Kerrie Power, chief executive of HEAnet, and Professor Anne Scott, recently appointed chairperson of the HEAnet board of directors, are two strong female voices leading for change across the higher-education sector.
HEAnet is Ireland’s national education and research network, established in 1983 by the Irish universities with the support of the Higher Education Authority. Today, the network provides internet connectivity and IT services for all Irish universities, institutes of technology and other higher education institutions (HEIs), along with research organisations and all primary and post-primary schools across Ireland. That’s over 1 million students, staff and researchers relying on the HEAnet network each day.
In June 2017, HEAnet appointed Kerrie Power as its new chief executive. Kerrie brings with her over 15 years of experience of leadership in the field of tech, including roles at Nordeus Games, YouPass Technologies and other international companies.
Speaking with The Sunday Business Post, Power said “the biggest challenge for us is demand” when asked about her experiences at HEAnet over the last year. “There’s been a huge increase in the demand for high-volume broadband connectivity. At home, students that have it tend to take it for granted - it’s just there, and they naturally expect it in school too.”
While education has modernised a great deal in recent years (how many readers had interactive whiteboards in their classroom when they were in school?), there is always room for improvement.
“One of the things I’ve found is that technology in education hasn’t really moved forward anywhere in the world. If you were to go to a hospital ten years ago for a minor surgery, you’d probably be in the hospital in recovery for a few days afterwards, but now it’s probably keyhole and you’ll be in and out in an afternoon. But in a classroom, the experience you would have had ten years ago, compared to the experience you’d have today, is not really very different.”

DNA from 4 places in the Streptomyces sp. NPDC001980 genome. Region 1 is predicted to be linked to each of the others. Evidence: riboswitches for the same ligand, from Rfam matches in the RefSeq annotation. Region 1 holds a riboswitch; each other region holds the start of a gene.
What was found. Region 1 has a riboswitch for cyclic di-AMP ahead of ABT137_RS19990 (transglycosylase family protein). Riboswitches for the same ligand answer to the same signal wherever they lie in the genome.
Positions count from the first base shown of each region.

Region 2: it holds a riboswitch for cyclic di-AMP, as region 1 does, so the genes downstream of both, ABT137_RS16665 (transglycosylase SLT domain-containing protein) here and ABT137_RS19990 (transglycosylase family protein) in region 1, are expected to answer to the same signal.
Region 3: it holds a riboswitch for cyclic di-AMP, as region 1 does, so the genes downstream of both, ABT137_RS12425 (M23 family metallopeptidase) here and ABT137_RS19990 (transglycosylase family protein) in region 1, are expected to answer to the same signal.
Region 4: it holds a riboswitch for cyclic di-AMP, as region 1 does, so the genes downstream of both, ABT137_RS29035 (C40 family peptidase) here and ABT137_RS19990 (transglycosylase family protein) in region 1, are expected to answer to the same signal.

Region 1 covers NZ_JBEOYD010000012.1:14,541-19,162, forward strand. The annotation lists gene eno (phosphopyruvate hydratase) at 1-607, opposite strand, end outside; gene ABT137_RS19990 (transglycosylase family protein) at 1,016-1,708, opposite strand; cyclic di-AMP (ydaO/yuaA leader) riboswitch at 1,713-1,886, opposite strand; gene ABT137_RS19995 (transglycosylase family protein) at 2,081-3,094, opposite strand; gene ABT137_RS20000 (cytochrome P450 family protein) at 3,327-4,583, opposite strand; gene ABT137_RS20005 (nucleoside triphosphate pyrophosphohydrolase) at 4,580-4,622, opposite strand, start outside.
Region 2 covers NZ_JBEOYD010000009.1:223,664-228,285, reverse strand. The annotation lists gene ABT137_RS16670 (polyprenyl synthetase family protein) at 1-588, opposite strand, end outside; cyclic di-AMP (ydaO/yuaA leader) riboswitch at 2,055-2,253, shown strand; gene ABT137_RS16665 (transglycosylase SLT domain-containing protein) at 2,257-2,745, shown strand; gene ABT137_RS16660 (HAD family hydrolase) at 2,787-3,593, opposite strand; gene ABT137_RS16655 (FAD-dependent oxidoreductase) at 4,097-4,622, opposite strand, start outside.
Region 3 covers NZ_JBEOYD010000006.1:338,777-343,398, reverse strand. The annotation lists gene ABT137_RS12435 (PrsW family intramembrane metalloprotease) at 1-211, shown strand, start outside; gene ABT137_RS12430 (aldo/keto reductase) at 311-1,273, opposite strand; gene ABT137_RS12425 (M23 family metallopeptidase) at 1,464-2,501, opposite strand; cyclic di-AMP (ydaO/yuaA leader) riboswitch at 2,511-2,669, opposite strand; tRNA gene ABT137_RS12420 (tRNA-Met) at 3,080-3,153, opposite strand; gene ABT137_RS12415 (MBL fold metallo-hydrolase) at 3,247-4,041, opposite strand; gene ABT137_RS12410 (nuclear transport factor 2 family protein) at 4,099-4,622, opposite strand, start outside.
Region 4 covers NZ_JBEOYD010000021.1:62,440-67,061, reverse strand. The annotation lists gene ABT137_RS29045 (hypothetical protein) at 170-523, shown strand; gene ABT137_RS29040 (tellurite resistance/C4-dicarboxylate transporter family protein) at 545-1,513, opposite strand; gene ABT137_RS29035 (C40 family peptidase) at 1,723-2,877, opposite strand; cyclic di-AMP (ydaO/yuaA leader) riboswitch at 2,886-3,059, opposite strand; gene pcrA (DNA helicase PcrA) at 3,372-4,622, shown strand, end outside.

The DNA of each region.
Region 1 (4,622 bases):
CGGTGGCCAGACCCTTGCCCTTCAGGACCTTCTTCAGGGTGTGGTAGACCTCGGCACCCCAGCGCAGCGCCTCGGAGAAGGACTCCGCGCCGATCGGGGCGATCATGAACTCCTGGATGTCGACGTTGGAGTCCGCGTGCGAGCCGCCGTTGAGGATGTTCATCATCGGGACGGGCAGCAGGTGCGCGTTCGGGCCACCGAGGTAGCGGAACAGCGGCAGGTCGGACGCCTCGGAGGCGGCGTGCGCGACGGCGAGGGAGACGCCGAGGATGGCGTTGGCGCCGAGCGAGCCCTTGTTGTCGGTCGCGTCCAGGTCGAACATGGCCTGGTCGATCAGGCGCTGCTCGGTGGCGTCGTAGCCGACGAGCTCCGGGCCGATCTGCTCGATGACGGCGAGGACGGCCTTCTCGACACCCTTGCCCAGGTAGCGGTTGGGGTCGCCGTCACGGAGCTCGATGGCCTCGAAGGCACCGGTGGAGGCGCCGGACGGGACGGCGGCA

Modernisation is part of HEAnet’s mission, helping to make education more accessible and more sophisticated. “Technology can improve how we educate our population,” Power said. “People learn at different levels and paces, and there are a lot of skill-sets out there that aren’t necessarily academic. Technology can help drive a new way to get the very best out of people and get the best out of Ireland.”
Coming from some of the world’s biggest and most influential technology companies, Power has absorbed their culture of dynamic change, as well as the current drive among tech multinationals to address a lack of diversity among their staff. While acknowledging that in tech, overall, the gender balance isn’t there yet, Power is hopeful that things are improving. “I count myself as very lucky to have had great female mentors throughout my career.”
Today, as chief executive of HEAnet, she tries to make their workforce as diverse as possible and is happy to report a rise in the number of women applying for jobs in the first place. “Within the last two months we’ve hired two female technologists into very high-profile roles here. It’s a good indication that the talent is out there. We hired the very best people, and in both cases they just happened to be female.”